Case Update: Preliminary Injunction Sought Against Alleged Anti-Asian Admissions Changes At VA’s Thomas Jefferson High
“The need for an injunction became more and more apparent with each passing day after we filed the complaint. This injunction would not only protect the Coalition for TJ members’ 8th grade children, whose TJ applications are pending right now under the new discriminatory policy, but would also allow the next round of Asian-American applicants, and the round after them if necessary, to compete on an equal footing.”
In March 2021, we covered a lawsuit filed alleging proposed changes in admissions criteria to the top-ranked public Thomas Jefferson High School for Science and Technology (TJ) were motivated by a desire to reduce the percentage of students of Asian descent at the school, and to increase the percentages of Blacks and Hispanics.
We covered the controversy in Lawsuit Alleges Anti-Asian Discrimination In Admissions Change At Top-Ranked Virginia High School. Please see that post for the details on the allegations and a copy of the Complaint.
According to the Court electronic docket, none of the defendants have yet answered the Complaint, but on April 23, 2021, the plaintiff filed a Notice of Motion for Preliminary Injunction and supporting Memorandum. According to the court docket, a hearing is currently scheduled for May 21, 2021.
The Introduction to the supporting Memorandum spells out the grounds for prompt injunctive relief:
Plaintiff Coalition for TJ, an organization of approximately 5,000 concerned parents of school-age children in and around Fairfax County, Virginia, challenges recent revisions of the admissions policy at Thomas Jefferson High School for Science and Technology (known as “TJ”), the nation’s top-ranked public high school. These admissions policy changes—adopted with little warning or community input—eliminated the standardized TJ admissions test a mere one month before it was scheduled to be administered and replaced it with a geographic quota and “holistic” evaluation.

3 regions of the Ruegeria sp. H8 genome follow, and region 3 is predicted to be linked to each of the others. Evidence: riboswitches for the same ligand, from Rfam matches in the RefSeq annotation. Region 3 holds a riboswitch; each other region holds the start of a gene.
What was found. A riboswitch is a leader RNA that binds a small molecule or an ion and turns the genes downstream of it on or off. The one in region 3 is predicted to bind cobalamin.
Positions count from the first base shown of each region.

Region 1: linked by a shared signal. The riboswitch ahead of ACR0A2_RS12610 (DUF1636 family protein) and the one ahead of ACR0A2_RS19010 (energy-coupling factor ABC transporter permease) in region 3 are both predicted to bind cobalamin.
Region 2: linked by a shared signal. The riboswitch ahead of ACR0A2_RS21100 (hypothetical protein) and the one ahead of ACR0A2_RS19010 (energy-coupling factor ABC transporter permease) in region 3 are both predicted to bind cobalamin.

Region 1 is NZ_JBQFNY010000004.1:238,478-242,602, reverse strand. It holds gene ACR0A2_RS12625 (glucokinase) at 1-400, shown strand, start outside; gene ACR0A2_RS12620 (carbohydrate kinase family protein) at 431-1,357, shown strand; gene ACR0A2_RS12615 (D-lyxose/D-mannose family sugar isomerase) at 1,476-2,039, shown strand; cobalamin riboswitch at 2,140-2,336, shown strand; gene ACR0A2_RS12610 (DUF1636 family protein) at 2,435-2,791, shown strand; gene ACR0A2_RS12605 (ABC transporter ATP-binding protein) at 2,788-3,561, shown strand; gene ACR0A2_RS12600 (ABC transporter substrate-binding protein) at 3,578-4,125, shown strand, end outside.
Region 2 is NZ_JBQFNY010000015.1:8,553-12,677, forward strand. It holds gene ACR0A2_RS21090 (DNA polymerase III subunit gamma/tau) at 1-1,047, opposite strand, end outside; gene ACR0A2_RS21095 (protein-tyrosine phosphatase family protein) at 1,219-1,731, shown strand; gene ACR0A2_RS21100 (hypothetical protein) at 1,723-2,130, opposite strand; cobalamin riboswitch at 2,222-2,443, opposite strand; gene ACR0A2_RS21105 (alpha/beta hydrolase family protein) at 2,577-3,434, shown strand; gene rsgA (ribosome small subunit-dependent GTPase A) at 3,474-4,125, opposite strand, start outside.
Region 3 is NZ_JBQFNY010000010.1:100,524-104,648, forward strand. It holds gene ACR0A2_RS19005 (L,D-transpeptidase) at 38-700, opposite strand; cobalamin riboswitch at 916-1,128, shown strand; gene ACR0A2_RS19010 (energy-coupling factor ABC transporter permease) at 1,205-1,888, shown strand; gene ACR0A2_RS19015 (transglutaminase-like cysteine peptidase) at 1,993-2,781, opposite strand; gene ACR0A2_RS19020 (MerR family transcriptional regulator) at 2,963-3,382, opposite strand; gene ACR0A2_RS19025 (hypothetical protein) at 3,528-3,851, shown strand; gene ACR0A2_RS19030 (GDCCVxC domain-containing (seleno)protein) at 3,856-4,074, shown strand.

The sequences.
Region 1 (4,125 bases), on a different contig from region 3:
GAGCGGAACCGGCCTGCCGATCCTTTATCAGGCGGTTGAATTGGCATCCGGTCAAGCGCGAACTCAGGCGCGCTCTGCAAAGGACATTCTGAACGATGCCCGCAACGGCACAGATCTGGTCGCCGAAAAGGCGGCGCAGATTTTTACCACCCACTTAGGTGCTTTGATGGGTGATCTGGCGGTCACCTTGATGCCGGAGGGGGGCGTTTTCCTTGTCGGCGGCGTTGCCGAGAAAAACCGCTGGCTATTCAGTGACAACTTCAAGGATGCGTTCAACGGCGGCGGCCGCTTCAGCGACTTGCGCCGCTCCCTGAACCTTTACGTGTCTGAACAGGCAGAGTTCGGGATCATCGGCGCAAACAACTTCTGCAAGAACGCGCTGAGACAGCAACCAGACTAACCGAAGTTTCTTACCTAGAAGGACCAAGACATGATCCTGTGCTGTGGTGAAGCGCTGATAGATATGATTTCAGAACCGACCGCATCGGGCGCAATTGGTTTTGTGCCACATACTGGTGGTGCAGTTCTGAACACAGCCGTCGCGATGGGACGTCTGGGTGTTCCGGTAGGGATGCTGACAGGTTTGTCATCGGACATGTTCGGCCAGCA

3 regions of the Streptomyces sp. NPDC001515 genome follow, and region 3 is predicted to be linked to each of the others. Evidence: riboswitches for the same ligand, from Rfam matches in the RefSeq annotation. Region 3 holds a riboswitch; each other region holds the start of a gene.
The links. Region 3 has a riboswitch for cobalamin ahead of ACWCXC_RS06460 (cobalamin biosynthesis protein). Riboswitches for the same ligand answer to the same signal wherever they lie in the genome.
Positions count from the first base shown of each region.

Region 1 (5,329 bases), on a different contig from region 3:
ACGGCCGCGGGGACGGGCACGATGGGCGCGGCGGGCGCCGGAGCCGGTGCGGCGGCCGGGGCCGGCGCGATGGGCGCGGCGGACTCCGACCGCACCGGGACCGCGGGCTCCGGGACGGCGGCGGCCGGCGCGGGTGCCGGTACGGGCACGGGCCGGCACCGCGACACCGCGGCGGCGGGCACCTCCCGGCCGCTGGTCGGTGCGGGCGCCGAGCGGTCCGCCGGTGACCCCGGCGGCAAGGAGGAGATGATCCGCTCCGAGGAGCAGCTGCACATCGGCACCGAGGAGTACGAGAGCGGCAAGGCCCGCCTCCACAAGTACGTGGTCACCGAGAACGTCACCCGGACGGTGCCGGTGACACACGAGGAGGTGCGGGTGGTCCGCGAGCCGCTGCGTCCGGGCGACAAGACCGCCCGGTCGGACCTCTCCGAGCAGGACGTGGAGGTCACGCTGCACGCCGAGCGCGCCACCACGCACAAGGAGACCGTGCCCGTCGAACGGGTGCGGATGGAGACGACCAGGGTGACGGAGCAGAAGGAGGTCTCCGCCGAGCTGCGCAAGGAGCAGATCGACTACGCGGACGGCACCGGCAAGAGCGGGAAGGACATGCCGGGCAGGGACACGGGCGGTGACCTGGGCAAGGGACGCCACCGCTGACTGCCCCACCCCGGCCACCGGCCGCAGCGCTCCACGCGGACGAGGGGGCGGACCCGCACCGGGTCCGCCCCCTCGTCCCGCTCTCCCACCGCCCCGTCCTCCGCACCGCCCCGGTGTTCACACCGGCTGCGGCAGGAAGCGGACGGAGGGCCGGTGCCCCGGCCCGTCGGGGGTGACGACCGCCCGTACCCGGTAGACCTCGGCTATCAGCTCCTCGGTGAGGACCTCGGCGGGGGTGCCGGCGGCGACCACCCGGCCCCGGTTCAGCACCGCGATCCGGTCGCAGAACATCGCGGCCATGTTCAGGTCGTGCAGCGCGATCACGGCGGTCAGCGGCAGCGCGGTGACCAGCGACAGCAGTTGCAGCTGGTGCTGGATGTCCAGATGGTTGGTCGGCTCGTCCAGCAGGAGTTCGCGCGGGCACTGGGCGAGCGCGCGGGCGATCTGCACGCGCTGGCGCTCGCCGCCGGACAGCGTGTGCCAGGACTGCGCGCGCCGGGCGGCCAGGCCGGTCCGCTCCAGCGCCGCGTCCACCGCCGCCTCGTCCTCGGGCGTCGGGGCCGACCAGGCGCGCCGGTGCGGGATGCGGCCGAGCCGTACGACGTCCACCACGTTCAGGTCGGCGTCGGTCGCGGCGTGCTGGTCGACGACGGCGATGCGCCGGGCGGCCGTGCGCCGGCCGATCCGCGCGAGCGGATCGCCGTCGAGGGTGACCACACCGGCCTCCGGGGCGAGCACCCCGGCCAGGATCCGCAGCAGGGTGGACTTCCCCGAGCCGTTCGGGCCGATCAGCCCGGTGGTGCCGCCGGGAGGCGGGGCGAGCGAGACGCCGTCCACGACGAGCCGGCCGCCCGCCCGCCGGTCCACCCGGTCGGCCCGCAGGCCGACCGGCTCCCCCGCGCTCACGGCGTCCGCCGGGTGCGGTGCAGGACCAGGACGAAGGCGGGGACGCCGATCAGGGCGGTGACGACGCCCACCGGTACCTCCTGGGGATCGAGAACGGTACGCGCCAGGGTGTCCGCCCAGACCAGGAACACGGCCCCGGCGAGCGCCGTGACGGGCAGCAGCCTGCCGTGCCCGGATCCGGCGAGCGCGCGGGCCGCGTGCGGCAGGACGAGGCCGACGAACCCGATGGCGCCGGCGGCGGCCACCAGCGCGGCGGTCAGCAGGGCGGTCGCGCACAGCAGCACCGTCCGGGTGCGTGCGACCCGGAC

The Coalition alleges in its complaint and demonstrates through this motion that Defendants—the Superintendent and the Fairfax County School Board—implemented these changes to the admissions policy to limit the number of Asian-American students who are admitted to TJ. These changes violate the Equal Protection Clause of the Fourteenth Amendment because they are race-based and not narrowly tailored to further any compelling government interest. ECF 1, ¶¶ 63–65 (hereinafter Compl.). Based on the evidence presented here, the Coalition seeks a preliminary injunction prohibiting Defendants from applying the challenged admissions policy to the freshman classes entering TJ in the fall of 2021, the fall of 2022, and beyond while this litigation is pending.